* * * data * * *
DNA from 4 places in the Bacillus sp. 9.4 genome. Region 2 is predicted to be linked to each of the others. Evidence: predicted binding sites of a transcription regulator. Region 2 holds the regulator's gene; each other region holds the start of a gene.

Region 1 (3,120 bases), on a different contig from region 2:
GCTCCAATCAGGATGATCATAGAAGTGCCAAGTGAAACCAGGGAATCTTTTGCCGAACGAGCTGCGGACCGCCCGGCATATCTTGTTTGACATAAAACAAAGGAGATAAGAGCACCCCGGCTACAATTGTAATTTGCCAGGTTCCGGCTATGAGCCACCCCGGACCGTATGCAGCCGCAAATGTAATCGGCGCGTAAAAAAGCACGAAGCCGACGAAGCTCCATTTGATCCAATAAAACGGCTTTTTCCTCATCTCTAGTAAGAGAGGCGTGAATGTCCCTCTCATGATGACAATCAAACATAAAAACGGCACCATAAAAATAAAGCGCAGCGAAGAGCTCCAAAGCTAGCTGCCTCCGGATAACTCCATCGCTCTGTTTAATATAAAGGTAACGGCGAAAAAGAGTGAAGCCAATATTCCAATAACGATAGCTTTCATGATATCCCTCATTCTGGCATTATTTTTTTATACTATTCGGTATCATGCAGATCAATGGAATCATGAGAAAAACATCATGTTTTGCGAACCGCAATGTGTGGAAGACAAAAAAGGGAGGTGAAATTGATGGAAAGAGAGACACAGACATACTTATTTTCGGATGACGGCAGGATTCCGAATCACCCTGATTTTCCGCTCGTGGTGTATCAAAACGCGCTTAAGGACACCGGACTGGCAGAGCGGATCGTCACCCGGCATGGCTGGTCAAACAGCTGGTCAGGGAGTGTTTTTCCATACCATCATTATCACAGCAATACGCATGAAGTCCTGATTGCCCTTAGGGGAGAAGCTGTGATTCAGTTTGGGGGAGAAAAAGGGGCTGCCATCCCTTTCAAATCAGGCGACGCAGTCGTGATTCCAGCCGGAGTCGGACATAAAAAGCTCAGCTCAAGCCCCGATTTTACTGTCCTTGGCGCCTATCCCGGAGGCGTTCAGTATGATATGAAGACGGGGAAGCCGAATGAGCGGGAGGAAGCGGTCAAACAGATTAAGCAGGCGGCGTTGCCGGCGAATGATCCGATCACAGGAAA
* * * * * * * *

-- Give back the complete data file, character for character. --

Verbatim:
DNA from 4 places in the Bacillus sp. 9.4 genome. Region 2 is predicted to be linked to each of the others. Evidence: predicted binding sites of a transcription regulator. Region 2 holds the regulator's gene; each other region holds the start of a gene.

Region 1 (3,120 bases), on a different contig from region 2:
GCTCCAATCAGGATGATCATAGAAGTGCCAAGTGAAACCAGGGAATCTTTTGCCGAACGAGCTGCGGACCGCCCGGCATATCTTGTTTGACATAAAACAAAGGAGATAAGAGCACCCCGGCTACAATTGTAATTTGCCAGGTTCCGGCTATGAGCCACCCCGGACCGTATGCAGCCGCAAATGTAATCGGCGCGTAAAAAAGCACGAAGCCGACGAAGCTCCATTTGATCCAATAAAACGGCTTTTTCCTCATCTCTAGTAAGAGAGGCGTGAATGTCCCTCTCATGATGACAATCAAACATAAAAACGGCACCATAAAAATAAAGCGCAGCGAAGAGCTCCAAAGCTAGCTGCCTCCGGATAACTCCATCGCTCTGTTTAATATAAAGGTAACGGCGAAAAAGAGTGAAGCCAATATTCCAATAACGATAGCTTTCATGATATCCCTCATTCTGGCATTATTTTTTTATACTATTCGGTATCATGCAGATCAATGGAATCATGAGAAAAACATCATGTTTTGCGAACCGCAATGTGTGGAAGACAAAAAAGGGAGGTGAAATTGATGGAAAGAGAGACACAGACATACTTATTTTCGGATGACGGCAGGATTCCGAATCACCCTGATTTTCCGCTCGTGGTGTATCAAAACGCGCTTAAGGACACCGGACTGGCAGAGCGGATCGTCACCCGGCATGGCTGGTCAAACAGCTGGTCAGGGAGTGTTTTTCCATACCATCATTATCACAGCAATACGCATGAAGTCCTGATTGCCCTTAGGGGAGAAGCTGTGATTCAGTTTGGGGGAGAAAAAGGGGCTGCCATCCCTTTCAAATCAGGCGACGCAGTCGTGATTCCAGCCGGAGTCGGACATAAAAAGCTCAGCTCAAGCCCCGATTTTACTGTCCTTGGCGCCTATCCCGGAGGCGTTCAGTATGATATGAAGACGGGGAAGCCGAATGAGCGGGAGGAAGCGGTCAAACAGATTAAGCAGGCGGCGTTGCCGGCGAATGATCCGATCACAGGAAA